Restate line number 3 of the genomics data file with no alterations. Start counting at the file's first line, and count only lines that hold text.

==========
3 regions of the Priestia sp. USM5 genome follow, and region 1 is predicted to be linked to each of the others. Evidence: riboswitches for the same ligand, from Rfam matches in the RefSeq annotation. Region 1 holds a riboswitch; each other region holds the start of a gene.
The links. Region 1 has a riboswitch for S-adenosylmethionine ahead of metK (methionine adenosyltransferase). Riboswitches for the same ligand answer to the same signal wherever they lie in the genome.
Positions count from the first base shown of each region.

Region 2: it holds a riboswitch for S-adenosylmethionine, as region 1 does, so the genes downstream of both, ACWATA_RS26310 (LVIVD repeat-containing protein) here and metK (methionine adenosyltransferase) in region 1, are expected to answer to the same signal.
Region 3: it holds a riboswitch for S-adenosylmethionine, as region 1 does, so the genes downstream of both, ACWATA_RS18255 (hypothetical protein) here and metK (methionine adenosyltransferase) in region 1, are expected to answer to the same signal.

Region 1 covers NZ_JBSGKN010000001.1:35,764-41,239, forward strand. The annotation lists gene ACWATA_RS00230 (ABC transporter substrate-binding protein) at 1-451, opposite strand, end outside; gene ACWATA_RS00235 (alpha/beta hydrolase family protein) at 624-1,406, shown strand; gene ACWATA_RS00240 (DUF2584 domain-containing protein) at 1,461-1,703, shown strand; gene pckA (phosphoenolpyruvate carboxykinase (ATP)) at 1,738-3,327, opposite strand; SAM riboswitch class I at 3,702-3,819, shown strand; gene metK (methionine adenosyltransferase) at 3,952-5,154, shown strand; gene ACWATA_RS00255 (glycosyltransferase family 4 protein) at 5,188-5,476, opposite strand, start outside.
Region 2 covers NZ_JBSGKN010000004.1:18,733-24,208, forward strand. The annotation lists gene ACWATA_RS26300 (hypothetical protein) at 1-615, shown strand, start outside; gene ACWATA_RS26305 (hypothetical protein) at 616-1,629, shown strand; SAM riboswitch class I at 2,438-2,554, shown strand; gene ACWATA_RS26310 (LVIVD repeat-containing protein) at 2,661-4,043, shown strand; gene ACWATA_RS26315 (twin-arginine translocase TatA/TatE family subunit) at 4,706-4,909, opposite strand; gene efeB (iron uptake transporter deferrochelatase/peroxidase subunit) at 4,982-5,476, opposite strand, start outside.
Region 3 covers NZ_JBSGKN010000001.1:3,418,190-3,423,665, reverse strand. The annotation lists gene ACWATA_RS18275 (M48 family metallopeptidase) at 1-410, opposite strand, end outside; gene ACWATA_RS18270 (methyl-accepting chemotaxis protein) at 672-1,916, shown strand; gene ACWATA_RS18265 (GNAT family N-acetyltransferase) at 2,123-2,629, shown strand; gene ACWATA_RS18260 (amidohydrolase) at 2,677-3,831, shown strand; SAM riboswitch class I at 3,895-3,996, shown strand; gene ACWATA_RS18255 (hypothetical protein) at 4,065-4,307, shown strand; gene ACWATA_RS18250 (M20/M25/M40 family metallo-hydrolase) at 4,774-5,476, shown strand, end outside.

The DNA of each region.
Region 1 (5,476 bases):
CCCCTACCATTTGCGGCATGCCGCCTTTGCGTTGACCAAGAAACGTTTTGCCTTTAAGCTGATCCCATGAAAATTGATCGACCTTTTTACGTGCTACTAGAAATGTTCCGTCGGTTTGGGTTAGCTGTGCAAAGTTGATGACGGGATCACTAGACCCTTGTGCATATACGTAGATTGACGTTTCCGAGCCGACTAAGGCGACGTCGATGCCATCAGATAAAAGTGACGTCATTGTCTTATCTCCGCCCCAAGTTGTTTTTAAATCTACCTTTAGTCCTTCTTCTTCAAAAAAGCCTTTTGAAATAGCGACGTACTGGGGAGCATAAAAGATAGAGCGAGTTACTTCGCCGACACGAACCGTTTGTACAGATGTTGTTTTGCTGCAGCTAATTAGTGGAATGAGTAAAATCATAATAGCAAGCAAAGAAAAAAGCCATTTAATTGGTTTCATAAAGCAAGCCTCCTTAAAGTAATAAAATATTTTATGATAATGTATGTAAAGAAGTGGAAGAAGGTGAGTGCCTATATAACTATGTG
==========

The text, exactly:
Positions count from the first base shown of each region.